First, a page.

Scarlet and Ivy: The Whispers in the Walls
Goth Girl and the Wuthering Fright
Chris Riddell

Macmillan Children's Books

ISBN 9781447277897

This is the third book in the Goth Girl series, sequel to Goth Girl and the Ghost of a Mouse and Goth Girl and the Fete Worse than Death. Ada Goth and her friends in the Attic Club investigate strange goings on at Ghastly-Gorm Hall. Though, they must be strange indeed, at a house where two ghostly Annes playing Tudor cricket on the first floor landing is considered perfectly normal. First, there are chewed shoes in the servants' quarters, then there are mysterious footprints in the snow, sightings of something hunched and hairy creeping across the stable yard, and strange howling at night. With authors and their dogs arriving to compete in Lord Goth's Literary Dog Show it isn't certain whether a wayward hound is to blame after escaping from the Whine cellars. In this book Ada is joined by new friends, the Vicarage sisters (Charlotte, Emily and Anne) and their brother Bramble, in a thoroughly entertaining adventure. Chris Riddell is not only an incredible illustrator but he is also amazing at playing with names. He adapts the names of historical characters and that adults (and some children) will be aware of, with a humorous twist. For example, the great novelists entering the Lord Goth's Literary Dog show include Sir Walter Splott, Plain Austen, William Timepiece Thackery, Georgie Eliot and Homily Dickinson and Fancyday, the lady's maid, reads Nonsense and Nonsensibility about two sisters falling in love with a couple of clowns. The Cogwheel Foot Notes (written by a calculating machine invented by Charles Cabbage) provide excellent, extra (and often quite silly) explanations throughout the story. I also love the funny take on grand houses, the staff and the rooms all have quirky titles. 219 pages, large print / Ages 8+ / Reviewed by Kerra Dagley, school librarian.

Goth Girl and the Wuthering Fright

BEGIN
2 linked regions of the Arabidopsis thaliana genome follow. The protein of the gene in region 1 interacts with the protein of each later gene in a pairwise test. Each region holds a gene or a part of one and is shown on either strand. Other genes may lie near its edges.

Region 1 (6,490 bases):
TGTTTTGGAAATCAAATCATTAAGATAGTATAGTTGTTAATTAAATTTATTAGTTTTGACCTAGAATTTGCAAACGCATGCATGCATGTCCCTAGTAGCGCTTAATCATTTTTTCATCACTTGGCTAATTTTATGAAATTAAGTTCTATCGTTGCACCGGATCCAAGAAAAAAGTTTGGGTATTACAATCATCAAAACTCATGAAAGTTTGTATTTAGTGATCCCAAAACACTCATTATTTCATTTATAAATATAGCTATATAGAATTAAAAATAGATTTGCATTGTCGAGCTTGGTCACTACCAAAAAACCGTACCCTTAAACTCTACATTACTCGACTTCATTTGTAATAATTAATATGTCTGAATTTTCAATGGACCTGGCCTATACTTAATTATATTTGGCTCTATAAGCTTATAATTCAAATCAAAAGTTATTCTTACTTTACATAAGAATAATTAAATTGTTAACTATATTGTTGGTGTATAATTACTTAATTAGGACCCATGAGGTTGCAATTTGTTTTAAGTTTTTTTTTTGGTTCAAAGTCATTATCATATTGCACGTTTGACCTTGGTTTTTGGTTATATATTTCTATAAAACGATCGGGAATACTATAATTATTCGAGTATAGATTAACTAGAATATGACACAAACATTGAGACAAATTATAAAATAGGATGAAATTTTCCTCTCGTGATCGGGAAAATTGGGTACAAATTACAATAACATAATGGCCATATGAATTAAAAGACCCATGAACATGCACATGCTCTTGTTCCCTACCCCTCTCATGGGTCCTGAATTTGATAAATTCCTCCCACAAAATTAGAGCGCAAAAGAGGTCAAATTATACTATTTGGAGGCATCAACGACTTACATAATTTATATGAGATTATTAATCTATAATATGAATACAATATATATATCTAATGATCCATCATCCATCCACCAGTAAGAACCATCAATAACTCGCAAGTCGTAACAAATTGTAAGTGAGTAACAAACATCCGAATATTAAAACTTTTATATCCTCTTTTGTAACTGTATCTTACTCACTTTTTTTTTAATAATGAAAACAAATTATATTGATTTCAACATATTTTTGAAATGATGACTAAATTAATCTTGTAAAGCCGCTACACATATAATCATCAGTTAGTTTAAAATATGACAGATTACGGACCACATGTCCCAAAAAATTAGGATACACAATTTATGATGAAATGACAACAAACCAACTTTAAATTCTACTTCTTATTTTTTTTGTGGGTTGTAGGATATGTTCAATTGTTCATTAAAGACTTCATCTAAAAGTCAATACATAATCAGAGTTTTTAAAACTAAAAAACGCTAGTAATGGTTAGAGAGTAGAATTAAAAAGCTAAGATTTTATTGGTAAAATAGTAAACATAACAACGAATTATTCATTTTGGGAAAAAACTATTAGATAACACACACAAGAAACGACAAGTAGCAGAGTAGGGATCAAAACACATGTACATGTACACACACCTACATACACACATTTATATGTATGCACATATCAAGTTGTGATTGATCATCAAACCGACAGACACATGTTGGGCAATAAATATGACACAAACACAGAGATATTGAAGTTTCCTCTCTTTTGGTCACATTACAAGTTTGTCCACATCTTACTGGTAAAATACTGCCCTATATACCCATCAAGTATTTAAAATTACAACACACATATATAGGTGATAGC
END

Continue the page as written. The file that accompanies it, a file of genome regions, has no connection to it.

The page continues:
Hilda and the Troll
Luke Pearson

Flying Eye Books

ISBN 9781909263789

I've fallen in love with Hilda - and so have my students! Hilda is the hero in Luke Pearson's Hildafolk series of graphic novels: a gloriously quirky girl with huge eyes, blue-green hair and stick-thin legs. She sets off on various adventures, encountering mythical creatures and scary situations along the way, but always approaching them with courage and verve. The muted colours of the artworks are lovely, and the book design is superb, with good paper and all the qualities that make you want to keep and treasure a book. I handed over some of Hilda's stories to my students - all girls from Year 7 to Year 9 and either struggling or reluctant readers - and asked them to dip in and let me know what they thought. And silence fell. Twenty minutes later, I asked the girls to take a break and give me their first impression. All I got were a few comments along the lines of 'I really like it&', before they buried their noses back in the books. Not another word was uttered before the bell rang. They all asked if they could read another book in the series, and some girls wanted to take the books home to enjoy again. I can't give a finer recommendation than that! 40 pages / Ages 8+ / Reviewed by Camilla de la Bedoyere.